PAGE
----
Wednesday, November 1, 2017

Hello November

Happy November.  To learn more about the month of November click here georgeswebpage.com/almanac

Tuesday, October 31, 2017

Happy Halloween!

Happy  Halloween, one of a kid's favorite days.  When I think back to my days as a kid on Halloween I realize how different the times are.  Of course this is true of most things but even more so for Halloween.

Here's how a Halloween night shaped up for me.  Go to school as usual where the day proceeded normally.  Never a Halloween party.  Get home from school and hang out for a while until dinner.  After dinner I would get an old cork from our collection, blacken the end of it with a match and smear charcoal all over my face.  Then I would get my old hat, old clothes from somewhere and dress up as a hobo.  Finally I got a stick from the woods and tied a kerchief to the end of it which was filled with a bunch of rags.  Then off I'd go.  I walked to the dozen or so houses within walking distance, collected candy and came home.  Thus endth my Halloween for another year.

As a side note let me point out that the reason I blackened my face was to make it look dirty like I hadn't washed in a long time as you might expect from a hobo. I recently read some posts on Facebook suggestion that people who did that were racists.  How ridiculous!

Halloween today as you all know is very, very different.  First kids buy their costumes.  In fact it's a huge industry.  Then they get driven to a neighborhood where hundreds of other kids have a assembled and besiege the poor home owners after which they are driven home.

One thing though has not changed and never will. Kids still shout "TRICK OR TREAT"!

Monday, October 23, 2017

Yet another gripe

As you may or may not already know, I often use this space to post pet peeves or general gripes.  Not much good ever comes from it but for some reason it makes me feel a little better.  I imagine it's probably something like going to therapist.  It always helps to vent.

Anyway, the issue today is "Made in China".  Recently I started using a number of science kits that I had bought some time ago for my grand children.  I recently had occasion to open a couple of them to use with my grand son.  I  was very disappointed to find items assembled incorrectly or just plain missing.  The general quality of the kits was dreadful. 

As I often do in situations like this, I sent a message to the company who made the kits.  I was surprised to receive a reply from the individual whose name is on the kits.  She said she stands by the quality of them and that I may have received a refurbished kit.  They weren't. They were brand new. 

These particular science kits are just a few of the many items I've purchased over the years that have the Made in China label that come up short.  It reminds me of the days when Made in Japan had a similar reputation. 

So what can be done?  Not much, unfortunately. It's impossible to find items like this-especially toys-that aren't made in China.  All one can do is exercise due diligence.  Look at what you're buying and if it's junk, simply don't buy it.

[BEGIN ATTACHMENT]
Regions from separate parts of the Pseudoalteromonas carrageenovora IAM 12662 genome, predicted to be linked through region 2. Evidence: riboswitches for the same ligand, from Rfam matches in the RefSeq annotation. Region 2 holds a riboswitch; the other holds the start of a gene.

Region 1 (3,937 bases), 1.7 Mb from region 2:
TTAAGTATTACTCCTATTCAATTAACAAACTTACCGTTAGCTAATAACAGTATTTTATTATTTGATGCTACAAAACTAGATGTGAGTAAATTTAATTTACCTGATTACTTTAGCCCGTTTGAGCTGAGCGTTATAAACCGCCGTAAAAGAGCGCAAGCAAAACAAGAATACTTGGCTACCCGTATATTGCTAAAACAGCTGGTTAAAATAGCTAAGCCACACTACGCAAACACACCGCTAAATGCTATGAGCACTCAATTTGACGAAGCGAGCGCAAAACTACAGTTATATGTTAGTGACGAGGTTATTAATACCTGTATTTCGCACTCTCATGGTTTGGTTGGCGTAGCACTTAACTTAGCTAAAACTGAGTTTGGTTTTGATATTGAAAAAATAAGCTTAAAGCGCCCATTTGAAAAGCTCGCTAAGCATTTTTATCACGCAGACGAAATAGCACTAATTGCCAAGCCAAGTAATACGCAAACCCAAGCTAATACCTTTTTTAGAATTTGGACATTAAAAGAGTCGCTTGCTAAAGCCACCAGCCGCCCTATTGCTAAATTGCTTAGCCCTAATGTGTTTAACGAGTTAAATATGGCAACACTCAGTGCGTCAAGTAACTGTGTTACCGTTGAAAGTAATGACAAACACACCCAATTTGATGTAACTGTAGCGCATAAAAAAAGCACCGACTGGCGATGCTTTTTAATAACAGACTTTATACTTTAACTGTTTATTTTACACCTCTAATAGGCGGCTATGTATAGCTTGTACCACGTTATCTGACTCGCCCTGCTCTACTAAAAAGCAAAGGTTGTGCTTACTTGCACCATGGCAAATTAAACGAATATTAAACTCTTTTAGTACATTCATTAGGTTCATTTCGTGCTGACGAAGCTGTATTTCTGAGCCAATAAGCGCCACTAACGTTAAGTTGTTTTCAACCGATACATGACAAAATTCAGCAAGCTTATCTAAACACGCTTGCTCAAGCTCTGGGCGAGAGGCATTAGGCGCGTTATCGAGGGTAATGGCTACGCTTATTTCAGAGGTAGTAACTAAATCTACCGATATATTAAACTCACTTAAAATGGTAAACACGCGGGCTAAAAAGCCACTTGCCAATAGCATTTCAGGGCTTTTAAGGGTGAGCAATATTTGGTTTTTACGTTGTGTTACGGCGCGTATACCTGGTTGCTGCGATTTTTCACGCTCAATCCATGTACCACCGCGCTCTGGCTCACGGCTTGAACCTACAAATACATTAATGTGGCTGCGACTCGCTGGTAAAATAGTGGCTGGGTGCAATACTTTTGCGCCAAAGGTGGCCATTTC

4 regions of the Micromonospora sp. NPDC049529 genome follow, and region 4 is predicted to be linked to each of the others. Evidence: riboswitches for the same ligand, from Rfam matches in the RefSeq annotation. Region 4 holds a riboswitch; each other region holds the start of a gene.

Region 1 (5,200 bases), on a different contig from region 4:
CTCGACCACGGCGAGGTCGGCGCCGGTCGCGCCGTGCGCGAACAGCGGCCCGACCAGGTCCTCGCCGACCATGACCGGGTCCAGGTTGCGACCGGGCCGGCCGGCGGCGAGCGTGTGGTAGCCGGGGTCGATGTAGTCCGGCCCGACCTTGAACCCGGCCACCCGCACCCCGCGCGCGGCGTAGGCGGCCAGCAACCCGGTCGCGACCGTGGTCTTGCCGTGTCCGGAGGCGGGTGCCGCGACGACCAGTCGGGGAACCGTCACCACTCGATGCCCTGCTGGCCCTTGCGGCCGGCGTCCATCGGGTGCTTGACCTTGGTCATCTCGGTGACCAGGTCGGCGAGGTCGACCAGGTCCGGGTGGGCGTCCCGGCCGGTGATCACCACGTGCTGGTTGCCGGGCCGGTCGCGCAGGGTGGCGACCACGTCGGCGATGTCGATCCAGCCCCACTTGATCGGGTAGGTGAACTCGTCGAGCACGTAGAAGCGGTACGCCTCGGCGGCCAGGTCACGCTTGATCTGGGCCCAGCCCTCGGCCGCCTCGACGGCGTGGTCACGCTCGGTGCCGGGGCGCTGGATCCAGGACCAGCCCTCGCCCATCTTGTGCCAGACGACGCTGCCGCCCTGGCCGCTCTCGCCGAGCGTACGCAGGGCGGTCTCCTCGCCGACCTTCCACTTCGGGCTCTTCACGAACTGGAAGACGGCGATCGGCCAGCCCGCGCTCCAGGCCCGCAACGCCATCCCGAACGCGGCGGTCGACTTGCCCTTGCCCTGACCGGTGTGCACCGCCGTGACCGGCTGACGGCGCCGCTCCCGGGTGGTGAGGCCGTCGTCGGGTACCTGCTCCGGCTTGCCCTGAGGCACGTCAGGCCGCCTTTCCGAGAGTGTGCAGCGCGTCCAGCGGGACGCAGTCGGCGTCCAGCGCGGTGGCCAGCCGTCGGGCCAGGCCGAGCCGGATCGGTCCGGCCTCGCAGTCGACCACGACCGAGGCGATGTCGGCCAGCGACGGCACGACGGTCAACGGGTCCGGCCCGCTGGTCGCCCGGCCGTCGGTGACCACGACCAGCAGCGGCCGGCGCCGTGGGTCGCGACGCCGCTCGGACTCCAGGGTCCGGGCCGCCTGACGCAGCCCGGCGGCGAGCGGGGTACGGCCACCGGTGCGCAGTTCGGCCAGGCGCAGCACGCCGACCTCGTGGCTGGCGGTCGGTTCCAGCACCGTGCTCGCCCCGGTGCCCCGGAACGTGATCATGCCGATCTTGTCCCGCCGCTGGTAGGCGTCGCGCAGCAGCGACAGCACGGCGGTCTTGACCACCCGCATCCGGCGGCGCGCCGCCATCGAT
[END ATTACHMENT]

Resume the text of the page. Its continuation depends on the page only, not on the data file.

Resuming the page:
I would gladly pay a little more for quality.  I have to believe there are many others who feel the same way.  One can only hope new sources pop up. We'll see.

Tuesday, October 17, 2017


We just took a walk around the neighborhood.  It has been 6 weeks since Irma made her presence known and there is still a great deal to do.  There is extensive roof and soffit damage on many of the buildings including,  and unbeknownst to me,  ours.  Our unit in particular has escaped damage but other parts have not.  I'm going around to take pictures and document what's being done-or not. It's going to take a while to return to normal.

The situation in Florida

Well, here we are at our condo in FL.  Our primary purpose for being here at this less than ideal time is to arrange for a home watch person and to assess the extent of the damage from hurricane Irma.

We're still working on the home watch situation but the damage here is fortunately minimal.  A couple of window screens and our back lanai ceiling fan were destroyed but thankfully no water damage.

Others did not fair as well.  There are buildings around us that have extensive areas missing roof tiles.  Also our upstairs neighbors received a lot of water damage but it didn't affect us.

All in all we dodged a bullet. Until next time!

Monday, October 9, 2017

How many 'ologists' have you been to?

Everyone knows that as you get older there's a good chance you're going to become much more knowledgeable about the medical community.  For example besides my primary care doc, I have had for one reason or another been to a rather impressive list of 'ologists' and a few who aren't ologists.

I see two besides my primary care doc on a regular basis (besides my dentist and eye doctor): my nephrologist and urologist.

Here are some more I've seen for various reasons or concerns:
And an orthopedist

Most of these are routine like eye exams, colonoscopy, endoscopy, etc.  Some are more than routine to the extent they involved surgery. 

At any rate it's my hope I don't get to meet anymore.

Here's hoping your list isn't as long.

Tuesday, October 3, 2017


Some questions regarding the tragedy in Las Vegas:
1. How did he get his hands on an automatic weapon? Who sold it to him?
2. Who knew he had so many firearms in his house?